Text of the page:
Europe 1936: Remilitarization of the Rhineland
In late 1935, Italy launched an invasion of Ethiopia in defiance of the League of Nations. Hitler took advantage of this crisis to move German forces into the Rhineland. Despite the fact that this act was in breach of Treaty of Versailles, Britain and France did nothing.
12–16 Feb 1934 February Uprising in Austria▲
On 12 February 1934 armed conflict broke out in Linz, Austria, between the Heimwehr (Austrian Nazis) and the outlawed, but still existent, socialist Shutzbund, with skirmishes between the two factions soon spreading throughout the country. The Austrian armed forces soon stepped in on the side of the Heimwehr, leading to the crushing of the Shutzbund by the 16th. Using the incidents as an excuse, the conservative government reorganized along the lines of Benito Mussolini’s Italy, sidelining the Heimwehr and creating what was dubbed ‘Austrofascism’.
13 Jan 1935 Saar status referendum▲
At the end of World War I the Saar Basin had been separated from Germany and placed under the administration of the League of Nations. In January 1935 a referendum was held on the Saar’s status, with 90.7% of voters opting for reunification with Germany, 8.9% voting to retain the status quo, and 0.4% asking for unification with France. As a result, the League of Nations agreed to withdraw and the Saar was returned to Germany on 1 March 1935.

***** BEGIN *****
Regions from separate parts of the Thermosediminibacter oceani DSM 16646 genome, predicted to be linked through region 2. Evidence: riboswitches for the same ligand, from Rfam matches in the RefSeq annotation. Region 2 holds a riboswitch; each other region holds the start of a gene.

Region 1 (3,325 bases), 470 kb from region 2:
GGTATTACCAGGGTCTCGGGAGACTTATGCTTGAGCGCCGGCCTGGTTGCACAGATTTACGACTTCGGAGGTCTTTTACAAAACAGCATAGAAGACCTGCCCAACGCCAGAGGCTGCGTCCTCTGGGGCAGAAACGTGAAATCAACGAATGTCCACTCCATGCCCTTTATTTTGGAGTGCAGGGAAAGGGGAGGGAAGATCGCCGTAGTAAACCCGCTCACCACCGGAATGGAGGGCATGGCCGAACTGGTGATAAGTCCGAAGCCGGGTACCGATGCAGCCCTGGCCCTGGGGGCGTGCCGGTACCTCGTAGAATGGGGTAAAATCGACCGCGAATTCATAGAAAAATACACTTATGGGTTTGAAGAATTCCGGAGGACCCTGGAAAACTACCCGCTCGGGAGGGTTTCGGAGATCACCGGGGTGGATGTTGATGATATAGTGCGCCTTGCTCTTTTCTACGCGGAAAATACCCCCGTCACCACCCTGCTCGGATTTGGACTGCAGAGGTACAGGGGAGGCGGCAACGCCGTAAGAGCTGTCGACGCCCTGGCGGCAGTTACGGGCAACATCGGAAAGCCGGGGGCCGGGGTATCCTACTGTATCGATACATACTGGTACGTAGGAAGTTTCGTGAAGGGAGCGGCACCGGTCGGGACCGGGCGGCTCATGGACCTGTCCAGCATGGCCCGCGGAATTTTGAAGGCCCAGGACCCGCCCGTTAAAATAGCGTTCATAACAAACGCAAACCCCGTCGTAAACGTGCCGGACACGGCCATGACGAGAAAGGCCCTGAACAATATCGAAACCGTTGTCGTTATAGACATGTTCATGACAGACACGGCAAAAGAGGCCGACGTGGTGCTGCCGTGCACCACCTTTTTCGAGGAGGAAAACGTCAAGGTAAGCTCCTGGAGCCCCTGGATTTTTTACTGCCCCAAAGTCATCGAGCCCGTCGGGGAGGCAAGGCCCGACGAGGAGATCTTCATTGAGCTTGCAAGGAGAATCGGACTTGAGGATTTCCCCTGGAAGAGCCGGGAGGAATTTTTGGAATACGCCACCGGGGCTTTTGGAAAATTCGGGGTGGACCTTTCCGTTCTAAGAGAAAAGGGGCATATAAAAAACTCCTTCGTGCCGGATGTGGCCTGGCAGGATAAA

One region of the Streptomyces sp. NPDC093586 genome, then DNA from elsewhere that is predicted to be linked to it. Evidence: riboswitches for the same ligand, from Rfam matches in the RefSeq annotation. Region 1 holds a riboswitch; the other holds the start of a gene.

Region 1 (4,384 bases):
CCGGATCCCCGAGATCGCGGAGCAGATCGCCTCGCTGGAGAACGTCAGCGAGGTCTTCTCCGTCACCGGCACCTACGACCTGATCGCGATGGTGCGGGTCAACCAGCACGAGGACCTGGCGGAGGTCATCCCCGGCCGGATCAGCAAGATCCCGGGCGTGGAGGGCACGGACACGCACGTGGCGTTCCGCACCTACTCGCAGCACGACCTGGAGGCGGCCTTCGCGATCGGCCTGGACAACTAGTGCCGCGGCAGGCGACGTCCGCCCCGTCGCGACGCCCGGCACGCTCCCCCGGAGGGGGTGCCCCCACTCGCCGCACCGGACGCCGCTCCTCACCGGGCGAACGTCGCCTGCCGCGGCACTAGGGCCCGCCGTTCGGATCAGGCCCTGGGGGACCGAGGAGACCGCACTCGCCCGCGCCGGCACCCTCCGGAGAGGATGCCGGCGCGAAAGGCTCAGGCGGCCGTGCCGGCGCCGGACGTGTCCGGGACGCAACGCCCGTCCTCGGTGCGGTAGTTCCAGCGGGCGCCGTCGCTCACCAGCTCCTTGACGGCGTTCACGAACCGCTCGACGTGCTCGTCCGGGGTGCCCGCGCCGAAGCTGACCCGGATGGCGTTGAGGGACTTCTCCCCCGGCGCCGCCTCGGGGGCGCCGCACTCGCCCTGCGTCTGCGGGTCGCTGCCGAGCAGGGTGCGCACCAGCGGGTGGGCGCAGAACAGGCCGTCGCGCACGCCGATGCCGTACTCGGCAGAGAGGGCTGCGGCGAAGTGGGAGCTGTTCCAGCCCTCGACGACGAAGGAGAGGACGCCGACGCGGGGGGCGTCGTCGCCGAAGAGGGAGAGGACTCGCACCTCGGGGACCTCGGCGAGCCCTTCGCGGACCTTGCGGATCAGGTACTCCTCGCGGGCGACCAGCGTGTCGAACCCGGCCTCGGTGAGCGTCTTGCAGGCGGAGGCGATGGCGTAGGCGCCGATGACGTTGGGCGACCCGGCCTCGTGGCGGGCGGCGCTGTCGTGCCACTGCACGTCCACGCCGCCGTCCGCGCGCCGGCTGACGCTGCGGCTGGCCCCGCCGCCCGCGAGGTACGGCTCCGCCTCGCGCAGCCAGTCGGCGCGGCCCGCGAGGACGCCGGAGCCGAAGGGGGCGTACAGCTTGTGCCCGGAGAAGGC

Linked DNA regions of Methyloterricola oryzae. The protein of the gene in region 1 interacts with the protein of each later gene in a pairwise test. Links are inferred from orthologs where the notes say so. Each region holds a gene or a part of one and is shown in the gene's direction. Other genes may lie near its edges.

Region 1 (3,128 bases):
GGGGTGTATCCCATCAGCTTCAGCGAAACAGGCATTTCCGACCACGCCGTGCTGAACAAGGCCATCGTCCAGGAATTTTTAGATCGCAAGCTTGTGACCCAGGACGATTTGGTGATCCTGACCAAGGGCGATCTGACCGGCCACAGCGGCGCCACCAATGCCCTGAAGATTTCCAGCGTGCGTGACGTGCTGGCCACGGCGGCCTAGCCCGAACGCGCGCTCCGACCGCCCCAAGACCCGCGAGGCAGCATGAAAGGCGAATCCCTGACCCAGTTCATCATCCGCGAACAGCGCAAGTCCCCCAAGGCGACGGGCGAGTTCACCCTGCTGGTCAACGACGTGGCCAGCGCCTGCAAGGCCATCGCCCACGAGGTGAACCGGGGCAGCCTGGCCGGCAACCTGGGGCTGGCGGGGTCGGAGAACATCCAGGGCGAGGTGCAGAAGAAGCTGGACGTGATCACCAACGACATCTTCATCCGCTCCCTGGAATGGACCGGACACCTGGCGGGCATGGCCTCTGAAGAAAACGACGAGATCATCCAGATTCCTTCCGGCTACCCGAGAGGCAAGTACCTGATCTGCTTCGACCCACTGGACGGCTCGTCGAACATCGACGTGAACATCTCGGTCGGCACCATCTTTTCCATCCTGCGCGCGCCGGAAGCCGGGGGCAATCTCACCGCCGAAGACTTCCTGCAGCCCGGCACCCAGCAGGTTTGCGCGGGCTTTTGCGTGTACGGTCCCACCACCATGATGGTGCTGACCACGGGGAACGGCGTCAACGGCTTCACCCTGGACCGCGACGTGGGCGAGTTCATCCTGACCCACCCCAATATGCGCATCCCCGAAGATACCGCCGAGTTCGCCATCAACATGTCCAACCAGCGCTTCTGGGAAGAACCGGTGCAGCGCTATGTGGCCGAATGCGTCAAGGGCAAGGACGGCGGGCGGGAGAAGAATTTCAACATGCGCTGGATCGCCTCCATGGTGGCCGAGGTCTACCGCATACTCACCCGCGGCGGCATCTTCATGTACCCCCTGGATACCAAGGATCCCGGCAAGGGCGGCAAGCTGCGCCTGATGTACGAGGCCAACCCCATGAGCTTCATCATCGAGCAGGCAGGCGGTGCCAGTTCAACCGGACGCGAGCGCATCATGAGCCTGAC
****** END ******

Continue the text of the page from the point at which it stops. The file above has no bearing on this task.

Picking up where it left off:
3 Oct 1935 Outbreak of Second Italo-Ethiopian War▲
At 5:00 am on 3 October 1935 Italian troops under General Emilio de Bono crossed the Mareb River from Eritrea into Ethiopia. On the same day, Italian forces in Somalia began a series of attacks across the Ogaden into southern and eastern Ethiopia. In response to these undeclared Italian invasions, Ethiopia declared war on Italy.
7 Mar 1936 Remilitarization of the Rhineland▲
On 7 March 1936, using the 1935 Franco-Soviet Treaty of Mutual Assistance as a pretext, the German Führer Adolf Hitler ordered the Wehrmacht to march 3,000 troops into the Rhineland—Germany territory which had been demilitarized in accordance with both the Treaty of Versailles and the Locarno Treaties. The move was greeted with celebrations across Germany, while the British and French governments decided against enforcing the treaties for fear of war. This unwillingness on the part of the former Allies to intervene further emboldened Hitler, encouraging him as he embarked on a more aggressive German foreign policy.